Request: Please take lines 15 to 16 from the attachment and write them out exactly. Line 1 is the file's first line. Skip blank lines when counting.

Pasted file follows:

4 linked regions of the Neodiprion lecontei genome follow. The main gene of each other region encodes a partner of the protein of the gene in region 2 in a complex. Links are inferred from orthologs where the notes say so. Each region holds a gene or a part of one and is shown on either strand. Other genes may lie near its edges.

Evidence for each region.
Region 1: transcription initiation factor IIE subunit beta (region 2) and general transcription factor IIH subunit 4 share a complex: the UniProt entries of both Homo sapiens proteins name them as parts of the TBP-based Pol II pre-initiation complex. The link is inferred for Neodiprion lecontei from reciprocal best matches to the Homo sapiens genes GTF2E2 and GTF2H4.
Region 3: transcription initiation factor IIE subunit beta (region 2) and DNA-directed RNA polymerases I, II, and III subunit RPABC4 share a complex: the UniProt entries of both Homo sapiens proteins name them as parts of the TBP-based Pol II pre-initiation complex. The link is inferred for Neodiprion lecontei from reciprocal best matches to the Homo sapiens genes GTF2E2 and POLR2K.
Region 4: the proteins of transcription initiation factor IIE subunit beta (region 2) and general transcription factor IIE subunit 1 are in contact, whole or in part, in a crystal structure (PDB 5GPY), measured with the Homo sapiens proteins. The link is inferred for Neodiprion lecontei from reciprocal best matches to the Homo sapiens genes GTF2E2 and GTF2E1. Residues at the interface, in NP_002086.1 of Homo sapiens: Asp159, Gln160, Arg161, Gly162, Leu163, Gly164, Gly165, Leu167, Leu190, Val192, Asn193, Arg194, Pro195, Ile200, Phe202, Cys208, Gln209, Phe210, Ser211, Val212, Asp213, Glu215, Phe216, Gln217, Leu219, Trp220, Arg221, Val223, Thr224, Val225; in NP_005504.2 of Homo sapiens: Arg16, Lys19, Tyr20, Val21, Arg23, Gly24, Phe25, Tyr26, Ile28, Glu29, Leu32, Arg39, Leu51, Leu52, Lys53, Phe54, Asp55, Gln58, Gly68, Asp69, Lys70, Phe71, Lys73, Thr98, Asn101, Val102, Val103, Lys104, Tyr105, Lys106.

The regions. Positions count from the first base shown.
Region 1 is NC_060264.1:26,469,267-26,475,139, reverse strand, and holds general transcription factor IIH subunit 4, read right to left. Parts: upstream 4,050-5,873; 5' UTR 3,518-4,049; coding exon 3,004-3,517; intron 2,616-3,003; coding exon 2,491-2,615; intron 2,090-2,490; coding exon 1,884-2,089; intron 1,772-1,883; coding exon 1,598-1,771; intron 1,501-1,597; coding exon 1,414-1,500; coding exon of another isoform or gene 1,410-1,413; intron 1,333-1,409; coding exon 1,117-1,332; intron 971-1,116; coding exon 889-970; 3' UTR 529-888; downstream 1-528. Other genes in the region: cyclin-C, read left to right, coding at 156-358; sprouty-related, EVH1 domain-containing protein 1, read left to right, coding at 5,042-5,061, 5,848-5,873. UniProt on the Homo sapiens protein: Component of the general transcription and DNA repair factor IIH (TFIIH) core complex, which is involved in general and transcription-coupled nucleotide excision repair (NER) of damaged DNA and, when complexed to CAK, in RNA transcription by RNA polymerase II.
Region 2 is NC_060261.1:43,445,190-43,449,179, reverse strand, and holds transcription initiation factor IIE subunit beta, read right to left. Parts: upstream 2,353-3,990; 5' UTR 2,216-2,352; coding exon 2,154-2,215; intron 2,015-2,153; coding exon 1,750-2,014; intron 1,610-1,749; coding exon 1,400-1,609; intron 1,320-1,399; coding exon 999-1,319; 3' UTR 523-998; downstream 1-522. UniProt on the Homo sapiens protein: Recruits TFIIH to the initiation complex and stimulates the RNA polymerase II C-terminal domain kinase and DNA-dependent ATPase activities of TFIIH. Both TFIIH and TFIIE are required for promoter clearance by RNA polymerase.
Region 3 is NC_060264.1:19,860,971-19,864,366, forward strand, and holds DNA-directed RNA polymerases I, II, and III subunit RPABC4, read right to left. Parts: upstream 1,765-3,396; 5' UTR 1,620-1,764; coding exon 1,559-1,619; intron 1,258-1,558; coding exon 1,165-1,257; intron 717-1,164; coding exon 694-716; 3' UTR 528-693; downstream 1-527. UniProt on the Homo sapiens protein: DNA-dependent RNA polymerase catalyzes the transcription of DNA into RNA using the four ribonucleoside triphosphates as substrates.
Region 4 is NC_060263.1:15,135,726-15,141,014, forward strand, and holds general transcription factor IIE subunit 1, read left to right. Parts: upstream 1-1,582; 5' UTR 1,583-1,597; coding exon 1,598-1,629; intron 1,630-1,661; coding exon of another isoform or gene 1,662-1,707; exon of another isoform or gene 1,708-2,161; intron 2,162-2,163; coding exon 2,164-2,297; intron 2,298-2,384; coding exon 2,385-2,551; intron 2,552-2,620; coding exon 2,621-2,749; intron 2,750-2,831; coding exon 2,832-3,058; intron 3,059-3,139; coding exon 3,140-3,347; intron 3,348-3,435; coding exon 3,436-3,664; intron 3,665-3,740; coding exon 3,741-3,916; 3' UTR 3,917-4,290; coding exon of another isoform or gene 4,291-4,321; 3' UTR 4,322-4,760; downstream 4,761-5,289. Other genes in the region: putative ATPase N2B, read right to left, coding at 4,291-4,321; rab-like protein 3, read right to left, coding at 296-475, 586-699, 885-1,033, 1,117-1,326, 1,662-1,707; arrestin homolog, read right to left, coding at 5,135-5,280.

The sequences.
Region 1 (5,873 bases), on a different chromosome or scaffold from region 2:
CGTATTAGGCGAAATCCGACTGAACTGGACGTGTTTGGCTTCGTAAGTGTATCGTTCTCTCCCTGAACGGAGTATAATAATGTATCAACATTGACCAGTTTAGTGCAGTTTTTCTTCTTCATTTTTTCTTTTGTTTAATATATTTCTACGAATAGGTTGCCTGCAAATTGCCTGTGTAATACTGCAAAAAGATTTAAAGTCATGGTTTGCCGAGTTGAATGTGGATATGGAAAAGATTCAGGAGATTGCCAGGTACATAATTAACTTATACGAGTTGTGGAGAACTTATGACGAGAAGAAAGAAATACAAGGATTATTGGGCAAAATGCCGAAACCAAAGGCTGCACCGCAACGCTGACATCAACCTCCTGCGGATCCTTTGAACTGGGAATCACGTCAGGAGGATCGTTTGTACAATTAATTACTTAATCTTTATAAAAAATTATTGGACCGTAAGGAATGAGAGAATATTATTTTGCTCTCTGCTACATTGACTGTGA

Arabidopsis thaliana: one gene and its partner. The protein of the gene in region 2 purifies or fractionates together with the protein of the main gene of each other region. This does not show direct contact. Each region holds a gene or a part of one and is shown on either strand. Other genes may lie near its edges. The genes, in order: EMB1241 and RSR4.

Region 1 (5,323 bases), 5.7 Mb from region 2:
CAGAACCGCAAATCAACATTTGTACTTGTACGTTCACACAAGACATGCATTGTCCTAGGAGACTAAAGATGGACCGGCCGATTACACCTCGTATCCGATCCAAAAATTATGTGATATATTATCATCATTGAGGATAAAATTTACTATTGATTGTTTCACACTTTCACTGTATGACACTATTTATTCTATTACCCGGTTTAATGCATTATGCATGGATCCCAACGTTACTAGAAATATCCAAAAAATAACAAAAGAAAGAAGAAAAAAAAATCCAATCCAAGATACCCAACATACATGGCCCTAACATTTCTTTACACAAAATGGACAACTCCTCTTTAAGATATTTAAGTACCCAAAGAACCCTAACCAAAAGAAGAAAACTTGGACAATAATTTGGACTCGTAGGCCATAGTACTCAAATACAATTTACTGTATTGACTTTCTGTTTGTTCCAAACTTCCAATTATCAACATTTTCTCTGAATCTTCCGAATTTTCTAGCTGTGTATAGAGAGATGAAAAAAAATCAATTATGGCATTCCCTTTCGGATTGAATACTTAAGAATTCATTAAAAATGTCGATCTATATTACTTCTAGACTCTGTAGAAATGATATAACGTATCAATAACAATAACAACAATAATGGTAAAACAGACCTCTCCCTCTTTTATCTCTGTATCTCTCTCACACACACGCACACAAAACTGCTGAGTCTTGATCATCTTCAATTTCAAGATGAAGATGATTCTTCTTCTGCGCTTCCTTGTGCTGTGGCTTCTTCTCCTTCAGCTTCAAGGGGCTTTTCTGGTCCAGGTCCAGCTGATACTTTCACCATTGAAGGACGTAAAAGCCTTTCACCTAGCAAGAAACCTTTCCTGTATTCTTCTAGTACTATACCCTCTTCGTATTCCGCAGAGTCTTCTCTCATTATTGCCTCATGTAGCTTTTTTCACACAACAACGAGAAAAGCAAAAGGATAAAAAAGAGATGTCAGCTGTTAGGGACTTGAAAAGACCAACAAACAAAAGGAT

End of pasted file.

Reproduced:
Region 1 (5,323 bases), 5.7 Mb from region 2:
CAGAACCGCAAATCAACATTTGTACTTGTACGTTCACACAAGACATGCATTGTCCTAGGAGACTAAAGATGGACCGGCCGATTACACCTCGTATCCGATCCAAAAATTATGTGATATATTATCATCATTGAGGATAAAATTTACTATTGATTGTTTCACACTTTCACTGTATGACACTATTTATTCTATTACCCGGTTTAATGCATTATGCATGGATCCCAACGTTACTAGAAATATCCAAAAAATAACAAAAGAAAGAAGAAAAAAAAATCCAATCCAAGATACCCAACATACATGGCCCTAACATTTCTTTACACAAAATGGACAACTCCTCTTTAAGATATTTAAGTACCCAAAGAACCCTAACCAAAAGAAGAAAACTTGGACAATAATTTGGACTCGTAGGCCATAGTACTCAAATACAATTTACTGTATTGACTTTCTGTTTGTTCCAAACTTCCAATTATCAACATTTTCTCTGAATCTTCCGAATTTTCTAGCTGTGTATAGAGAGATGAAAAAAAATCAATTATGGCATTCCCTTTCGGATTGAATACTTAAGAATTCATTAAAAATGTCGATCTATATTACTTCTAGACTCTGTAGAAATGATATAACGTATCAATAACAATAACAACAATAATGGTAAAACAGACCTCTCCCTCTTTTATCTCTGTATCTCTCTCACACACACGCACACAAAACTGCTGAGTCTTGATCATCTTCAATTTCAAGATGAAGATGATTCTTCTTCTGCGCTTCCTTGTGCTGTGGCTTCTTCTCCTTCAGCTTCAAGGGGCTTTTCTGGTCCAGGTCCAGCTGATACTTTCACCATTGAAGGACGTAAAAGCCTTTCACCTAGCAAGAAACCTTTCCTGTATTCTTCTAGTACTATACCCTCTTCGTATTCCGCAGAGTCTTCTCTCATTATTGCCTCATGTAGCTTTTTTCACACAACAACGAGAAAAGCAAAAGGATAAAAAAGAGATGTCAGCTGTTAGGGACTTGAAAAGACCAACAAACAAAAGGAT